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The Secret Lives Of Dentists

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All-Reviews.com Movie Review: The Secret Lives Of Dentists

Starring: Campbell Scott, Hope Davis
Director: Alan Rudolph
Rated: R
RunTime: 104 Minutes
Release Date: August 2003
Genre: Drama


*Also starring: Denis Leary, Robin Tunney, Gianna Beleno, Cassidy Hinkle, Lydia Jordan, Kevin Carroll



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Review by Harvey Karten
3 stars out of 4

Some benighted people have contempt for cab drivers who can't speak English. Almost everyone mistrusts lawyers and used car salespersons. But of all the people who work for a living, the ones considered the squarest, the least hip, the most wrapped up in their fields to the exclusion of the arts, dentists are right up there with accountants and actuaries. Mention the word dentist and watch a smile (ironically) come to the face of people who think of these tooth mavens as too straight-laced to be believable. Do they have a life outside the office? Do the men have wives or girlfriends and the women have men to come home to? Do they play tennis and watch the Super Bowl? Probably not, but in the movies anything is possible.

Or so say Craig Lucas, the successful writer of imaginative plays such as "Prelude to Kiss" (which played well years back at New York's defunct Circle Rep Theatre), and Alan Rudolph, the sixty-year old director of such offbeat films as "Trouble in Mind" (a stylized melodrama set in the near future about an ex-cop fresh out of jail who ties up with some young innocents) and "Mortal Thoughts" (about the questioning of a woman who may be involved in a murder).

While Rudolph and Lucas are too committed to whimsy to mimic Ingmar Bergman, in adapting Jane Smiley's novella "Days of Grief" to the screen they portray a disintegrating marriage by showing people undergoing the stresses that real people may find themselves suffering. What's more they avoid the hackneyed histrionics of soap opera while dishing out a good deal of comic fervor. In the more interesting initial half, Rudolph finds Dr. Dave Hurst (Campbell Scott) working in the same dental office as his wife Dana (Hope Davis), also a dentist a physical closeness at work which is itself a recipe for trouble. After their busy days in the office, they go home to three young daughters, the youngest going through the terrible two's and into slapping her dad when he holds her and resisting the open arms of her mother. Their other daughters, now of school age, are well behaved but add to family tensions by flu-like illnesses which their pediatrician believes are the result of the kids' "picking up the anxieties" of their parents. In a key scene, David spots his wife, who is engaged in an amateur opera presentation of "Nabucco," in what looks like the embrace of another man. When she comes home late now and then, he suspects infidelity but keeps his fears to himself lest a confrontation lead her to end their union.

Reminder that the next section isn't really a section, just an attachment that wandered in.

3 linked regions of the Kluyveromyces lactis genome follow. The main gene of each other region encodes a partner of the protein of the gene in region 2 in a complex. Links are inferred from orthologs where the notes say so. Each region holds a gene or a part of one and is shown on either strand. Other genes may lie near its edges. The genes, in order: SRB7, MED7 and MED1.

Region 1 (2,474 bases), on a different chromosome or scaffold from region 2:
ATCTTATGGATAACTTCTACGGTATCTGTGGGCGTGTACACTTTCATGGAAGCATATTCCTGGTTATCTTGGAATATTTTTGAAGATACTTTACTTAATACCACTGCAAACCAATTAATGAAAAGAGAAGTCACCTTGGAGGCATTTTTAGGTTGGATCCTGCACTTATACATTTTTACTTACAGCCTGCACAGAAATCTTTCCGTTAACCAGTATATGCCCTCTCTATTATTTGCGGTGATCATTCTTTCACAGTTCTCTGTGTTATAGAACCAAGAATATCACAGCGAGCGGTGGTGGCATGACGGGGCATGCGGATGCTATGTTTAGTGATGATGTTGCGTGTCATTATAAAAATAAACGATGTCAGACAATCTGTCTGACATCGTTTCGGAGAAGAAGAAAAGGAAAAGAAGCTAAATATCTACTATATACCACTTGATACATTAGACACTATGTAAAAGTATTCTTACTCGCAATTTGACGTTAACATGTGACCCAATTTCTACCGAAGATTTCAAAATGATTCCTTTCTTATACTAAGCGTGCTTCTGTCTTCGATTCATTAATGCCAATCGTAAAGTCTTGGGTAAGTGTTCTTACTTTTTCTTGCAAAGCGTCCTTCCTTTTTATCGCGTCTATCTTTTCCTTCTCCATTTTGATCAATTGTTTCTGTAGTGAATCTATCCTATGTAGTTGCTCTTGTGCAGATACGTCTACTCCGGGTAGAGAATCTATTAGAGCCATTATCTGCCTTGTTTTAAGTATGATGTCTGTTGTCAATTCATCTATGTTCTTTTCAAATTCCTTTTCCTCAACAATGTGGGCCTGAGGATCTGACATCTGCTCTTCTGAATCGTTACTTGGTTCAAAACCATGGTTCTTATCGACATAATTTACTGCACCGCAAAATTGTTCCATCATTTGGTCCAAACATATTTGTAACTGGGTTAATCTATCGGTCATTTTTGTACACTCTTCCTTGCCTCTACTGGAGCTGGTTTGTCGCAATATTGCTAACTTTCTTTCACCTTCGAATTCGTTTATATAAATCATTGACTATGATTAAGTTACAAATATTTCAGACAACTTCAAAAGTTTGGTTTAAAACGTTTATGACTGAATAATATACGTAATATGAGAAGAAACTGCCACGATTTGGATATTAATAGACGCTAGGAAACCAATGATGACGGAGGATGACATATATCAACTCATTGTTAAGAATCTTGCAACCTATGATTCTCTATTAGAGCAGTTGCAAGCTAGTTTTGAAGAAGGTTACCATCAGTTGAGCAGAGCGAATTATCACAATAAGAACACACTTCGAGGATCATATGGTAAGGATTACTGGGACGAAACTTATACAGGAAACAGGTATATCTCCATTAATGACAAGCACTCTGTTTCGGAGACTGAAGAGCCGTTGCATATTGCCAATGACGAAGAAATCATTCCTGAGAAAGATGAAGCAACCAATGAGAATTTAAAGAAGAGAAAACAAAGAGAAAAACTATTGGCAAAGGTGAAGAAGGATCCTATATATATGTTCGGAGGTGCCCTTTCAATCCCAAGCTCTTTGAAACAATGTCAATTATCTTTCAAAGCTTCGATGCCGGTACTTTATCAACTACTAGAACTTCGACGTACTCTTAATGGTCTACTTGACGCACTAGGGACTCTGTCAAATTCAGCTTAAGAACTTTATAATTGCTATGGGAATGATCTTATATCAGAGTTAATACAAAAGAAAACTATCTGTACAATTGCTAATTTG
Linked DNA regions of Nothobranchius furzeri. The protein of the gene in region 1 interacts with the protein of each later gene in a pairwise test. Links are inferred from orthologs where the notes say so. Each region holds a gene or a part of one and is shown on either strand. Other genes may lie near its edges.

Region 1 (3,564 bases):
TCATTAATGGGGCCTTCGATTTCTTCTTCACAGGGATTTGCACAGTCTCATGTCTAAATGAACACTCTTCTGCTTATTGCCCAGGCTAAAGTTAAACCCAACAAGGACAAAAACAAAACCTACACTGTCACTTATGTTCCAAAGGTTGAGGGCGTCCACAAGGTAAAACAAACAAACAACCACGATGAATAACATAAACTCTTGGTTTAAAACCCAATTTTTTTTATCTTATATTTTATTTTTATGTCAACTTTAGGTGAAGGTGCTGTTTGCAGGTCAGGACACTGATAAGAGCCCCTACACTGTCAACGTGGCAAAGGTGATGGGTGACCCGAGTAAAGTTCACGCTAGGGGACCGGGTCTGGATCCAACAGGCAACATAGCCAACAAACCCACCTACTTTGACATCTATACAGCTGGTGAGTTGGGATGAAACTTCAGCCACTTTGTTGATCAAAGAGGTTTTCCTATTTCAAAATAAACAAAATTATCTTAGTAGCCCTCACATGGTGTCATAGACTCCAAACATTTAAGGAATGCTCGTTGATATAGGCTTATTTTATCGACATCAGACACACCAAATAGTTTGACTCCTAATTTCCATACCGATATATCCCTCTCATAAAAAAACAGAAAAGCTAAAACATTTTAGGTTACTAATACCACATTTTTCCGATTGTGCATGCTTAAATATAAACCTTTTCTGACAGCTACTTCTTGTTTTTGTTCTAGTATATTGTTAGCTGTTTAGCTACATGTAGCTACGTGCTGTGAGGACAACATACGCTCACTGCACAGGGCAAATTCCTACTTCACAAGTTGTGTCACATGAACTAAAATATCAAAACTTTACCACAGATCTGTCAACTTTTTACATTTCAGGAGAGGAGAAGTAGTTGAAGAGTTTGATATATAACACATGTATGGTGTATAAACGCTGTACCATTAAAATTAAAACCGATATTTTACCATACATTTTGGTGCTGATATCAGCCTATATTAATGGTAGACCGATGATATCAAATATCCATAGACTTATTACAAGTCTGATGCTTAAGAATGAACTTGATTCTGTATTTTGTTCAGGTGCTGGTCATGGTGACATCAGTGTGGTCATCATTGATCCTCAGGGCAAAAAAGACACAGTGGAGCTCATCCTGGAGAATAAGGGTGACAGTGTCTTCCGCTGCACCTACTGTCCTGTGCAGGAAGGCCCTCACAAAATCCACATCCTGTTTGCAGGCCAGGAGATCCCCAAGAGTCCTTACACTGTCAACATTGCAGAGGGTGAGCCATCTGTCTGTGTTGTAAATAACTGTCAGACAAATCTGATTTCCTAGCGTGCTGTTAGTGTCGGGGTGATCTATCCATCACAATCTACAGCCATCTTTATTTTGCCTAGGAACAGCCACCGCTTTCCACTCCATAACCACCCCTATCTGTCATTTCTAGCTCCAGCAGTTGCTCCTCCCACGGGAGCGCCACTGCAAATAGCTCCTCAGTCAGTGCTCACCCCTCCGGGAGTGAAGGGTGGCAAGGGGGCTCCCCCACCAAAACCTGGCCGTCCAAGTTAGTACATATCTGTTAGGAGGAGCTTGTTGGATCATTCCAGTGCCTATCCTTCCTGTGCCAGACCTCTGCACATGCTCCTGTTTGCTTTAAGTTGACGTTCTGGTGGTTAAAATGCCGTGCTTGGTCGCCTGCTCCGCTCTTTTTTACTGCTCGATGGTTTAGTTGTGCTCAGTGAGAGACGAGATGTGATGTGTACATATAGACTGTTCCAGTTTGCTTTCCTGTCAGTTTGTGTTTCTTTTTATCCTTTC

While the story itself is nothing new, Rudolph's treatment is imaginative. Sitting in as Dave's alter ego, Slater (Denis Leary), in the role of a patient who would be angry and vindictive even if the filling he receives from Dr. Hurst did not fall out, pops up from time to time in Dave's hallucinations. He's in the Hursts' home, he's outdoors in the country. He comments like a Greek chorus on the impossibility of marriage and in a climactic point urges Dave to kill with wife by bopping her with a poker. When Dave unconsciously mutters "I could kill you" within his wife's hearing, their marriage comes to a head.

There are times that you might want Dave to go off the wall like Steve Martin's character in Frank Oz's "Little Shop of Horrors" or the same comic in David Atkins's "Novocaine," the successful dentist who's about to marry his hygienist but is attracted to a female patient who leads him down a dark path. Yet the subtleties are a treasure. We sometimes wonder whether grounds exist at all for the deterioration of their marriage given the way Dave takes care of the three girls whether through their vomiting or, in better times, by cutting up their food while Dana seems unattached to home life. The real problem is that like the stereotypical dentist, Dave's lack of charisma and Dana's distant look make are the existential root of their dilemma rather than anything they actually do.

Campbell Scott does not have the role of his life as he did in Dylan Kidd's "Roger Dodger" but the always reliable performer would be welcome in anything he does while Hope Davis, so determined and strong in Alexander Payne's "About Schmidt" is so aloof that we don't wonder that the only reason Dave wants to keep the marriage together is to avoid the hassle of a divorce and custody battles. Denis Leary is his signature self, the comic center of the drama with huge pompadour and provocative demeanor, a perfect Mr. Hyde to Campbell Scott's Jekyll. "Secret Lives" is nothing if not toothsome.

Copyright 2003 Harvey Karten

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